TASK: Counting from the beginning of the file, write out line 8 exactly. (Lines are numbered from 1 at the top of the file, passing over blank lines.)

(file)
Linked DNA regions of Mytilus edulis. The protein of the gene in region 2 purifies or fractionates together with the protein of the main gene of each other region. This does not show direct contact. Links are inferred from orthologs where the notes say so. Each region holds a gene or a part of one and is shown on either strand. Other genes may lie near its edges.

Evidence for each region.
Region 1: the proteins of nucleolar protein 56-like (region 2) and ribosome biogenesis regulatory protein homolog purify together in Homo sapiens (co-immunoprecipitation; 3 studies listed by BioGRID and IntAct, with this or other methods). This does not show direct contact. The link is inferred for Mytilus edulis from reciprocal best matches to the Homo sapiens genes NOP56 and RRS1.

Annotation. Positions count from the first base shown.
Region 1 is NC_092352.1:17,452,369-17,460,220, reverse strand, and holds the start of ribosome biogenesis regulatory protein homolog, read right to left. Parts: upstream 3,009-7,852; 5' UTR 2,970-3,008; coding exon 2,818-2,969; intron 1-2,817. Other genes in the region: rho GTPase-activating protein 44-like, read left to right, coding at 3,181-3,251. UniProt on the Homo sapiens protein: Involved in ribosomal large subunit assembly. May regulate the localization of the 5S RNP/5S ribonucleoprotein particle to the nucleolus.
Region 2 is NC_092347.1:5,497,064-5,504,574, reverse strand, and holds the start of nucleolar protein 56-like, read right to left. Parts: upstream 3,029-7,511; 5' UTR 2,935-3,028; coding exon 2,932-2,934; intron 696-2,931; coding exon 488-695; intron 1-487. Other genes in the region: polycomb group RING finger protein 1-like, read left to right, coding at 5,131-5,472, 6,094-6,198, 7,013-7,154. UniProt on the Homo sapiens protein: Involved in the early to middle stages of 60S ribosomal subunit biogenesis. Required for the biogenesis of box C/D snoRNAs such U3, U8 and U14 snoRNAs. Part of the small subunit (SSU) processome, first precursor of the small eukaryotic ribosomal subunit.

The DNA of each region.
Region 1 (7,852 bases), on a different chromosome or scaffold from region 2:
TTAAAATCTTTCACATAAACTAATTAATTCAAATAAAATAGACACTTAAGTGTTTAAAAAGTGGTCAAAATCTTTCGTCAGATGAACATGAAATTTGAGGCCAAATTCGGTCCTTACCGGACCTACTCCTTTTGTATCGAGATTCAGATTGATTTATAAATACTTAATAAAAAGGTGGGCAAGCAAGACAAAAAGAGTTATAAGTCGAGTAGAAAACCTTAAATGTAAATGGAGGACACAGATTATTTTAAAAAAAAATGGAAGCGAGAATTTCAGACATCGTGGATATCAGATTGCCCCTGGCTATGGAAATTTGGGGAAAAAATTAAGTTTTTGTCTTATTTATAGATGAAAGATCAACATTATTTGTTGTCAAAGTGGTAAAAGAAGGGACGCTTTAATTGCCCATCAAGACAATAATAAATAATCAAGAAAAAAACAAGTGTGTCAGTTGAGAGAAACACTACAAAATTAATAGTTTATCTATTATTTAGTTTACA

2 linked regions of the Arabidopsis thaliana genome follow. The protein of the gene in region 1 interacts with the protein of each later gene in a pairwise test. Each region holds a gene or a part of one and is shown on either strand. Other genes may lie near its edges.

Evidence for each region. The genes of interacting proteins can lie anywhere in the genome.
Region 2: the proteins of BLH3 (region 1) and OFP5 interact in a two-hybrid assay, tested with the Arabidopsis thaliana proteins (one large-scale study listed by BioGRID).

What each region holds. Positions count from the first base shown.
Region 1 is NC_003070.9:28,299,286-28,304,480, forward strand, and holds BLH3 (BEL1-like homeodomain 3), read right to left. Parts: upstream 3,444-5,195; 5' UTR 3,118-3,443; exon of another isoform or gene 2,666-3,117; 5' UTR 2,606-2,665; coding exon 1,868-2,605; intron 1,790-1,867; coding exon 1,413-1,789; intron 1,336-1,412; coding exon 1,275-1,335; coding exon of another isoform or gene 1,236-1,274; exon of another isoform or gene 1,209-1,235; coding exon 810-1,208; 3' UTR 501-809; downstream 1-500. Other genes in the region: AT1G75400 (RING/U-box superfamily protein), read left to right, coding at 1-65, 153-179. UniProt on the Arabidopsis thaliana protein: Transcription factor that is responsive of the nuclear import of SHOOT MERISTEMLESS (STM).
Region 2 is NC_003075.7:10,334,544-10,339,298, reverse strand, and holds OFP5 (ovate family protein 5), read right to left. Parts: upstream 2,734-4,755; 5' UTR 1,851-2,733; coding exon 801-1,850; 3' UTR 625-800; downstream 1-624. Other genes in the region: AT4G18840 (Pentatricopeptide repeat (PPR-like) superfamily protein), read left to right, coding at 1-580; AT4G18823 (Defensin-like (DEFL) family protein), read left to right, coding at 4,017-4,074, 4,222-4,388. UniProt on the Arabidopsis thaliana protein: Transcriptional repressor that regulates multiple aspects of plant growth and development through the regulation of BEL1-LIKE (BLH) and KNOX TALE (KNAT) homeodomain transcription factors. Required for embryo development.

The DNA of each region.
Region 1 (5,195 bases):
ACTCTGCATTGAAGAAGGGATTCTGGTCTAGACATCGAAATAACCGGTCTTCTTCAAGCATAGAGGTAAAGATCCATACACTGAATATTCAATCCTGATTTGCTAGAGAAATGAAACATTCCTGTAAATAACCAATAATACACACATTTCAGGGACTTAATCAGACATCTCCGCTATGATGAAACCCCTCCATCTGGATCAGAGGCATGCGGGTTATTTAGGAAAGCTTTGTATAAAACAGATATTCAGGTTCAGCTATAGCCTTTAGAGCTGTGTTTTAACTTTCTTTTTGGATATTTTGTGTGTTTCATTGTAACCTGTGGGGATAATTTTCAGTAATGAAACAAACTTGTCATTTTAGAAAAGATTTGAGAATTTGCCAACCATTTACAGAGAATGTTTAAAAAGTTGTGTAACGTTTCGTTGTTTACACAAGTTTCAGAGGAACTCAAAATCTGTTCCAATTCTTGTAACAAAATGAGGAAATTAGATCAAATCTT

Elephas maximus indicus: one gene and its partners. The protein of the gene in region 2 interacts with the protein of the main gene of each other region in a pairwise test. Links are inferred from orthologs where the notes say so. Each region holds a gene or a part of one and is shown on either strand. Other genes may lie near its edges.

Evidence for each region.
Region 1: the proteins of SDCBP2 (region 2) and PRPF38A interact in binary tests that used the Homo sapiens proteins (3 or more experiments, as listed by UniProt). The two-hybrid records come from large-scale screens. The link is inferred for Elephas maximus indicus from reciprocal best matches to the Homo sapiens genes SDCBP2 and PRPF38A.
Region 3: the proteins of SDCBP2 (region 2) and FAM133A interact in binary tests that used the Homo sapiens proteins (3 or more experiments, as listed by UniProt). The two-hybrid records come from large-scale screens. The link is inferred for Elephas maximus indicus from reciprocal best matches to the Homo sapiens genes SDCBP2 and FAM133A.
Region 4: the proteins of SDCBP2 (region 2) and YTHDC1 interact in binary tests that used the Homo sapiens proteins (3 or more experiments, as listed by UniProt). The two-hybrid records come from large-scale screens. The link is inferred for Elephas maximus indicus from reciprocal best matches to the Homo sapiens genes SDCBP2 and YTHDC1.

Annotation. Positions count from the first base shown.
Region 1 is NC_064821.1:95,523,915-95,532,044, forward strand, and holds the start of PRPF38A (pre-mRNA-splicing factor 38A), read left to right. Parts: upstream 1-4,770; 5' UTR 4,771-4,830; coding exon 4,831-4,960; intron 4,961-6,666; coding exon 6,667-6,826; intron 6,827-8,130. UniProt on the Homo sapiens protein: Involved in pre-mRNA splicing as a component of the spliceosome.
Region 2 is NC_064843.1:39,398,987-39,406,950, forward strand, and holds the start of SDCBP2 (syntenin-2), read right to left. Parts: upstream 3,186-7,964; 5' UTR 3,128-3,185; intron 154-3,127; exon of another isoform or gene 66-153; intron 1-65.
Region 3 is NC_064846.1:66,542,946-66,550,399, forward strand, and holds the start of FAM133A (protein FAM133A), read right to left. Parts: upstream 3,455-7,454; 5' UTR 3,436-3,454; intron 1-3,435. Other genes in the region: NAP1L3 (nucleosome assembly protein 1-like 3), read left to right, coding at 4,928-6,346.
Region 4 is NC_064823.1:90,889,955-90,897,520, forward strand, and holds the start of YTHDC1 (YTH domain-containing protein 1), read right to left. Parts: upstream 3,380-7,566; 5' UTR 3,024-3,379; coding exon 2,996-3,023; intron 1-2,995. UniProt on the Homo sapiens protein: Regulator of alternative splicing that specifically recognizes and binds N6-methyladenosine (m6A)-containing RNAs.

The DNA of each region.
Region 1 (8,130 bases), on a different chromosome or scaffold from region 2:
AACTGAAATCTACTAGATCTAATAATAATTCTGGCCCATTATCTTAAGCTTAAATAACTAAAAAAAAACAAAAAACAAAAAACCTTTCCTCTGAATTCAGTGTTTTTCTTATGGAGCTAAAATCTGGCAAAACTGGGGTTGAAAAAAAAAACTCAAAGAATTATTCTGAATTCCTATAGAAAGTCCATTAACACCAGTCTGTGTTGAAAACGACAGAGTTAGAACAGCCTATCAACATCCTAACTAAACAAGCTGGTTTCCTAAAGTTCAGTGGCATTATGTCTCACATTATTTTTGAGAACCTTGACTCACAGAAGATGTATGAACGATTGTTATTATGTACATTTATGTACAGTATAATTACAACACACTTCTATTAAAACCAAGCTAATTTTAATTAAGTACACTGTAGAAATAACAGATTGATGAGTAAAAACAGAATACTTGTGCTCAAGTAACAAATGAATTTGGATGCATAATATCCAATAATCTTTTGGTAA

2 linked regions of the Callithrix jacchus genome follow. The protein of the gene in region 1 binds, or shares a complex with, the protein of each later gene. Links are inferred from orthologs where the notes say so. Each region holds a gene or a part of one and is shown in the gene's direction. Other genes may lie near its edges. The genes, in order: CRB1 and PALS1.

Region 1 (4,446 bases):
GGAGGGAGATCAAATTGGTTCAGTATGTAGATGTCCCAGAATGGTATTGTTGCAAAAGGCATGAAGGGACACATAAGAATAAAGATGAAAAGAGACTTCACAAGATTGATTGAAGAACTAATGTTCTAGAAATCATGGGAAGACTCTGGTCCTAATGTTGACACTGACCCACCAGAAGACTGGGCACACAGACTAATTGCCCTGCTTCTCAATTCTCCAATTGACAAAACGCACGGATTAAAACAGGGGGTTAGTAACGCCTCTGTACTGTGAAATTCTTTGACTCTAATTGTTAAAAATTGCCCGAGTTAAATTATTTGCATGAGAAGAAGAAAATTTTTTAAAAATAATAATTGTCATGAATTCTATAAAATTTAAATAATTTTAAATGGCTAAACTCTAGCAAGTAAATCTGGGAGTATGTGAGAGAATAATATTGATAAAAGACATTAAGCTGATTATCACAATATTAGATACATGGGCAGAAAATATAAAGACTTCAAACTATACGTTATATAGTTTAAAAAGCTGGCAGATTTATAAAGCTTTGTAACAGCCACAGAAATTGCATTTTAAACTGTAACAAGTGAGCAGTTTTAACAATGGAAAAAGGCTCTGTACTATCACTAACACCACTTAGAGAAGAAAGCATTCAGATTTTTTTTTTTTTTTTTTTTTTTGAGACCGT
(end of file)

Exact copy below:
Region 1 (7,852 bases), on a different chromosome or scaffold from region 2: